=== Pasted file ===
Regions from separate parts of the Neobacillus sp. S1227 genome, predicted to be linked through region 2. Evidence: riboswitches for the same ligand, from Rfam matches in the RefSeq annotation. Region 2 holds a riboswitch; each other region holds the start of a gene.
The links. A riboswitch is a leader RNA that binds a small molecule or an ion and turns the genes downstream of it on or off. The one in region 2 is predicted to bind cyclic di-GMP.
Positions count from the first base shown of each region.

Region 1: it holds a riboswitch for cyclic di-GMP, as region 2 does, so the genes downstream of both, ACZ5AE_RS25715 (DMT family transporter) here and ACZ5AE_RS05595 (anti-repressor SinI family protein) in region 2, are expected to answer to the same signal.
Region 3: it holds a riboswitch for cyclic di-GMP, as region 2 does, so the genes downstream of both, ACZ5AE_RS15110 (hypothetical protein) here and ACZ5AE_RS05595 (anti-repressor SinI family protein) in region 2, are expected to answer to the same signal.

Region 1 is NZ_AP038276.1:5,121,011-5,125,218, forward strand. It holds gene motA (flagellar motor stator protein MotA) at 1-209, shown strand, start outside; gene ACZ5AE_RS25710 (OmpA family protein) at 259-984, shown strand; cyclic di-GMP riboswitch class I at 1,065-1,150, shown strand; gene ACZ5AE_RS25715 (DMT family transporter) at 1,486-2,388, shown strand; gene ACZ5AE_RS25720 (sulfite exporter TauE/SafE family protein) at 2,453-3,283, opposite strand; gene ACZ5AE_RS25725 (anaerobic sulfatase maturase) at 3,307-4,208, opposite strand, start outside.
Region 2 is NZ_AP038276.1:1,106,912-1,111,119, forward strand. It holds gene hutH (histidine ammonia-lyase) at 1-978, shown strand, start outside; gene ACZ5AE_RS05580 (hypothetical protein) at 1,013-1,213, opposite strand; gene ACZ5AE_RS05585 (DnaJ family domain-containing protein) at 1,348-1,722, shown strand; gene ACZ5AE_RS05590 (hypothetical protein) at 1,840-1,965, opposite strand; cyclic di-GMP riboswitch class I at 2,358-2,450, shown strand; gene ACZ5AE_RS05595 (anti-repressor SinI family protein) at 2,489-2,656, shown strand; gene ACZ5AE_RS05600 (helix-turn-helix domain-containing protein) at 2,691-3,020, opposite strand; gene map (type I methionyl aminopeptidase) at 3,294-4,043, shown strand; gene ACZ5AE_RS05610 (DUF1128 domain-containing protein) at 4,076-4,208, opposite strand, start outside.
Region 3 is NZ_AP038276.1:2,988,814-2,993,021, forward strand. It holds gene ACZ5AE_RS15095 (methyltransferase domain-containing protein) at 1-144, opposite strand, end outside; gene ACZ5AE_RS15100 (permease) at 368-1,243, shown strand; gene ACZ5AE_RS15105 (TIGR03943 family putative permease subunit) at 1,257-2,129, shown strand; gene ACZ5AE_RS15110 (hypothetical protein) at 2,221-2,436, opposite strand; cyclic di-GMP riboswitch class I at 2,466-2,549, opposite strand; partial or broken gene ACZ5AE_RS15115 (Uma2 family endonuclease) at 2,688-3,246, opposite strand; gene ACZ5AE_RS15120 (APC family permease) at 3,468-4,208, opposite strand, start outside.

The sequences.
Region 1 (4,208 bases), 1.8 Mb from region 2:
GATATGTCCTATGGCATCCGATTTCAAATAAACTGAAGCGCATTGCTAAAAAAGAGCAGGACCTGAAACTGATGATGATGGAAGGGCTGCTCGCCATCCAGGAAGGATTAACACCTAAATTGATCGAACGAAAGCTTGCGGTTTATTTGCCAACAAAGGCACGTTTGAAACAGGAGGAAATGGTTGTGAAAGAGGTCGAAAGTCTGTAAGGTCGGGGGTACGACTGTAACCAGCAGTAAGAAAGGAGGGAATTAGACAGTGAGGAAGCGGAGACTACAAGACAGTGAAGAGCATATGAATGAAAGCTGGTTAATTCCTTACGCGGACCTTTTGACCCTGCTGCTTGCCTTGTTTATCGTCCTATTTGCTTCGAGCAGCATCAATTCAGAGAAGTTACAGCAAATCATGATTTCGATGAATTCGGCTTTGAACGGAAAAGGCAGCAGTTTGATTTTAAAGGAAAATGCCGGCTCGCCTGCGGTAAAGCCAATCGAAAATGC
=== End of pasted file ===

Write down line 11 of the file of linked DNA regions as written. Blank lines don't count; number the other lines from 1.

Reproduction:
GATATGTCCTATGGCATCCGATTTCAAATAAACTGAAGCGCATTGCTAAAAAAGAGCAGGACCTGAAACTGATGATGATGGAAGGGCTGCTCGCCATCCAGGAAGGATTAACACCTAAATTGATCGAACGAAAGCTTGCGGTTTATTTGCCAACAAAGGCACGTTTGAAACAGGAGGAAATGGTTGTGAAAGAGGTCGAAAGTCTGTAAGGTCGGGGGTACGACTGTAACCAGCAGTAAGAAAGGAGGGAATTAGACAGTGAGGAAGCGGAGACTACAAGACAGTGAAGAGCATATGAATGAAAGCTGGTTAATTCCTTACGCGGACCTTTTGACCCTGCTGCTTGCCTTGTTTATCGTCCTATTTGCTTCGAGCAGCATCAATTCAGAGAAGTTACAGCAAATCATGATTTCGATGAATTCGGCTTTGAACGGAAAAGGCAGCAGTTTGATTTTAAAGGAAAATGCCGGCTCGCCTGCGGTAAAGCCAATCGAAAATGC